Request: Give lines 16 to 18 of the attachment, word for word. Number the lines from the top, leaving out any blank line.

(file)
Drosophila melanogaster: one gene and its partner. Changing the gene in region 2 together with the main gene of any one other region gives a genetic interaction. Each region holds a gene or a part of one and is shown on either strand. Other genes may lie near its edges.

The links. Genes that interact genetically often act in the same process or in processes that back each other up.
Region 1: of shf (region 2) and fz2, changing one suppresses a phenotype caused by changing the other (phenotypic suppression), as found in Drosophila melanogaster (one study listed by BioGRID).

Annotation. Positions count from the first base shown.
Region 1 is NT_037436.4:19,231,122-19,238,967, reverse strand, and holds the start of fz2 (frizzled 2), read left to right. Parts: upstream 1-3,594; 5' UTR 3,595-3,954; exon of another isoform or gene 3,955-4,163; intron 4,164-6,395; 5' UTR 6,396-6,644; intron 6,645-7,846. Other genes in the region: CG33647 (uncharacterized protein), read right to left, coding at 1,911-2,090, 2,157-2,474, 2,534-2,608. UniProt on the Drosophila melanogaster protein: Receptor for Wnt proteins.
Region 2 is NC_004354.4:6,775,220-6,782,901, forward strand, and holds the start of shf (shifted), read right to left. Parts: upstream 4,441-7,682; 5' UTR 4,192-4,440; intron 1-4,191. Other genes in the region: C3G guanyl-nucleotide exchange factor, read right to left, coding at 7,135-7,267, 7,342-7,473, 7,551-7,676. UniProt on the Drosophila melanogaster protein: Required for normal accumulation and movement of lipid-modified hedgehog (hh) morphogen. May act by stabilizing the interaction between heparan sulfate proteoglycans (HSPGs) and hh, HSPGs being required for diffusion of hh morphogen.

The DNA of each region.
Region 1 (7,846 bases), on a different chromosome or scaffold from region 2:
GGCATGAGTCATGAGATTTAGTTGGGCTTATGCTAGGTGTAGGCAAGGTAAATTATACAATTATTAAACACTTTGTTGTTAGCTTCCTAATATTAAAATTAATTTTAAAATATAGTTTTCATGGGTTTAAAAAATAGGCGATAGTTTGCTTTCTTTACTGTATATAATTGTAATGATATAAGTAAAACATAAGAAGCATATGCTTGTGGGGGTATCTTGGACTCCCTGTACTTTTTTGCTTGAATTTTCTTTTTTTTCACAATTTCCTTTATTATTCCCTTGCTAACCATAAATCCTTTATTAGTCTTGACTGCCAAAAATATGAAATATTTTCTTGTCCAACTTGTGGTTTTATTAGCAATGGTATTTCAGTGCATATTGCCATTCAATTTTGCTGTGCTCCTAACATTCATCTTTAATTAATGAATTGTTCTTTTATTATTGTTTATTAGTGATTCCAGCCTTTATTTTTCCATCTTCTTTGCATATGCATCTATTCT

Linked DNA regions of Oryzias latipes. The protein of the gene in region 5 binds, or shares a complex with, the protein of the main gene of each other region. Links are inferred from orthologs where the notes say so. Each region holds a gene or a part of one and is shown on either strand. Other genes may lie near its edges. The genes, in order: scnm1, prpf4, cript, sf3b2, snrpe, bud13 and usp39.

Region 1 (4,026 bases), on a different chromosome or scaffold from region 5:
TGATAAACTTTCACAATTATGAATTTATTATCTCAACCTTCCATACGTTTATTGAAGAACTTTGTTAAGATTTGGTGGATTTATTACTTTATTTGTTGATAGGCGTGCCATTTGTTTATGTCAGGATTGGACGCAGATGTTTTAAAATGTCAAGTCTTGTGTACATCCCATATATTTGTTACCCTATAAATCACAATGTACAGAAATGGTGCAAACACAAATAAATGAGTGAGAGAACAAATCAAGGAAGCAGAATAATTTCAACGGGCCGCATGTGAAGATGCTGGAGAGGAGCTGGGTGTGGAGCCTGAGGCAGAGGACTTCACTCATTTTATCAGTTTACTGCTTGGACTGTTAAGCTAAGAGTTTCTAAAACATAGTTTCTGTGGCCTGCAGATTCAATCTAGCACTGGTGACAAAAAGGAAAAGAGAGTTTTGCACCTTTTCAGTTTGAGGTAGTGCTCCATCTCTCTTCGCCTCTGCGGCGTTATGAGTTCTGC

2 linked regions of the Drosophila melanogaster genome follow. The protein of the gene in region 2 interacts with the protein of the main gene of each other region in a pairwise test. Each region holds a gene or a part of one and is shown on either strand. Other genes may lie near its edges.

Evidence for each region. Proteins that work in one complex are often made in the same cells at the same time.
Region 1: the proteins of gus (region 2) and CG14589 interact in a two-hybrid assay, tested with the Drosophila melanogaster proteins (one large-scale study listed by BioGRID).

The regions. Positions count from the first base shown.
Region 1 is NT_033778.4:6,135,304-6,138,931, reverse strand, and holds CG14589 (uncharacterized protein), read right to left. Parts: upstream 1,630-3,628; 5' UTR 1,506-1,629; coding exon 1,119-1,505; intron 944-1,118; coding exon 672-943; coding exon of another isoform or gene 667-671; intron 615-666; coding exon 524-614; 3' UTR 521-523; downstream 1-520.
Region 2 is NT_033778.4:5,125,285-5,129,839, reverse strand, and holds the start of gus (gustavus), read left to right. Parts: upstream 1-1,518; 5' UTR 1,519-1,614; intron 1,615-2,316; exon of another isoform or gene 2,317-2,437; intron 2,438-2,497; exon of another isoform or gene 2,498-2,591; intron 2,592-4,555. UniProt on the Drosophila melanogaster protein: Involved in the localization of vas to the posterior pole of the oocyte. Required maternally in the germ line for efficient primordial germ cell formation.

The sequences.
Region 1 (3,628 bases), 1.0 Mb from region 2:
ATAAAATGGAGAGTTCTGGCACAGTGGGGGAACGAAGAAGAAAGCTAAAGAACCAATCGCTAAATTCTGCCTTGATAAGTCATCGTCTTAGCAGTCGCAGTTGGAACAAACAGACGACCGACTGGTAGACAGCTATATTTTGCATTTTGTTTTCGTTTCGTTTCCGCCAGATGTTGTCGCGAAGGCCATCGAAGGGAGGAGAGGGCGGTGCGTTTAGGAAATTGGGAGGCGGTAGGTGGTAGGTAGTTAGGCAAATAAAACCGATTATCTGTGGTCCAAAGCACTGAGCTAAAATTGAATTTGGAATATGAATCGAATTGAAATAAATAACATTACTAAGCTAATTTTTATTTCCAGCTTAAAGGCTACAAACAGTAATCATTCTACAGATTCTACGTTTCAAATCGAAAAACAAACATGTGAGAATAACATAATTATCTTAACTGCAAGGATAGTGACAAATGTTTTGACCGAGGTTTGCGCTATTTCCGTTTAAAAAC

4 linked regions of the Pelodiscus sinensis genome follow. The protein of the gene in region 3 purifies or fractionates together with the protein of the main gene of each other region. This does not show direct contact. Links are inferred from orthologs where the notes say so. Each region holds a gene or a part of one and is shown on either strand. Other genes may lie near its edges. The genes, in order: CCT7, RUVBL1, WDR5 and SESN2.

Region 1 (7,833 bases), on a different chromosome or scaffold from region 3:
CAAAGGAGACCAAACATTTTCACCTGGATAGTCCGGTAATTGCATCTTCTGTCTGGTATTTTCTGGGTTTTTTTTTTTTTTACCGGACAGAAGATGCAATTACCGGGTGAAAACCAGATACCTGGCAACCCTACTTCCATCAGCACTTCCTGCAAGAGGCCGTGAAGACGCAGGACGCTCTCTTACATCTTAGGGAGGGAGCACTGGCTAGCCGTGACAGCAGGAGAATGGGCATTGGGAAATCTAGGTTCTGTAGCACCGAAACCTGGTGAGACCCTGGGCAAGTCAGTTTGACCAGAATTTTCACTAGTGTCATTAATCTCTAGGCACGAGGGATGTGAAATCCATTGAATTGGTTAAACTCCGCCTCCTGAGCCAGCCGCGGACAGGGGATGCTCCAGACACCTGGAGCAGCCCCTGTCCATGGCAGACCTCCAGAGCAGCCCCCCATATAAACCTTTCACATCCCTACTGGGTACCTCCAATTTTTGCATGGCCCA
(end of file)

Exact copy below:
The regions. Positions count from the first base shown.
Region 1 is NT_033778.4:6,135,304-6,138,931, reverse strand, and holds CG14589 (uncharacterized protein), read right to left. Parts: upstream 1,630-3,628; 5' UTR 1,506-1,629; coding exon 1,119-1,505; intron 944-1,118; coding exon 672-943; coding exon of another isoform or gene 667-671; intron 615-666; coding exon 524-614; 3' UTR 521-523; downstream 1-520.
Region 2 is NT_033778.4:5,125,285-5,129,839, reverse strand, and holds the start of gus (gustavus), read left to right. Parts: upstream 1-1,518; 5' UTR 1,519-1,614; intron 1,615-2,316; exon of another isoform or gene 2,317-2,437; intron 2,438-2,497; exon of another isoform or gene 2,498-2,591; intron 2,592-4,555. UniProt on the Drosophila melanogaster protein: Involved in the localization of vas to the posterior pole of the oocyte. Required maternally in the germ line for efficient primordial germ cell formation.